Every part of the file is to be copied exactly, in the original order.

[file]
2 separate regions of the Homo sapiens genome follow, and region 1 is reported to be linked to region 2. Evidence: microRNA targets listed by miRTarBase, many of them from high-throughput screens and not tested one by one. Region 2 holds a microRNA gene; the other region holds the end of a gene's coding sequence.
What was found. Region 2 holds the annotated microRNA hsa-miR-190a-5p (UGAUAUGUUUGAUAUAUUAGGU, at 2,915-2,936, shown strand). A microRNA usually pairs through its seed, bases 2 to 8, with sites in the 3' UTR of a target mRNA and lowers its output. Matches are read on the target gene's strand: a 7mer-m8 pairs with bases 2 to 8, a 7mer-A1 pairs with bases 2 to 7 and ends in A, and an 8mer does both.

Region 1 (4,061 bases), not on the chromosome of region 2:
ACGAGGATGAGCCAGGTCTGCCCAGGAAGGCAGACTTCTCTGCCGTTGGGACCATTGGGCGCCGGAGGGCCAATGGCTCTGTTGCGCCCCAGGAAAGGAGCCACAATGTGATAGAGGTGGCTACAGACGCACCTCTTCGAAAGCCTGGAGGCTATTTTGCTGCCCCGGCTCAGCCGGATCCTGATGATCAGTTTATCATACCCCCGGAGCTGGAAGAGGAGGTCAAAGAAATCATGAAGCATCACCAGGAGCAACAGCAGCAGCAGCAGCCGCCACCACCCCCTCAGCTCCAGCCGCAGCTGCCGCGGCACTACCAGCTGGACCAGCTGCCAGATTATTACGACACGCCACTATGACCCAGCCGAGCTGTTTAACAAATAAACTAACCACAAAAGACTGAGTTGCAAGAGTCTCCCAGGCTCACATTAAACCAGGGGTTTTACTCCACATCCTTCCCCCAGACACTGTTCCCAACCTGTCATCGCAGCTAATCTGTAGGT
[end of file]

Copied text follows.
2 separate regions of the Homo sapiens genome follow, and region 1 is reported to be linked to region 2. Evidence: microRNA targets listed by miRTarBase, many of them from high-throughput screens and not tested one by one. Region 2 holds a microRNA gene; the other region holds the end of a gene's coding sequence.
What was found. Region 2 holds the annotated microRNA hsa-miR-190a-5p (UGAUAUGUUUGAUAUAUUAGGU, at 2,915-2,936, shown strand). A microRNA usually pairs through its seed, bases 2 to 8, with sites in the 3' UTR of a target mRNA and lowers its output. Matches are read on the target gene's strand: a 7mer-m8 pairs with bases 2 to 8, a 7mer-A1 pairs with bases 2 to 7 and ends in A, and an 8mer does both.

Region 1 (4,061 bases), not on the chromosome of region 2:
ACGAGGATGAGCCAGGTCTGCCCAGGAAGGCAGACTTCTCTGCCGTTGGGACCATTGGGCGCCGGAGGGCCAATGGCTCTGTTGCGCCCCAGGAAAGGAGCCACAATGTGATAGAGGTGGCTACAGACGCACCTCTTCGAAAGCCTGGAGGCTATTTTGCTGCCCCGGCTCAGCCGGATCCTGATGATCAGTTTATCATACCCCCGGAGCTGGAAGAGGAGGTCAAAGAAATCATGAAGCATCACCAGGAGCAACAGCAGCAGCAGCAGCCGCCACCACCCCCTCAGCTCCAGCCGCAGCTGCCGCGGCACTACCAGCTGGACCAGCTGCCAGATTATTACGACACGCCACTATGACCCAGCCGAGCTGTTTAACAAATAAACTAACCACAAAAGACTGAGTTGCAAGAGTCTCCCAGGCTCACATTAAACCAGGGGTTTTACTCCACATCCTTCCCCCAGACACTGTTCCCAACCTGTCATCGCAGCTAATCTGTAGGT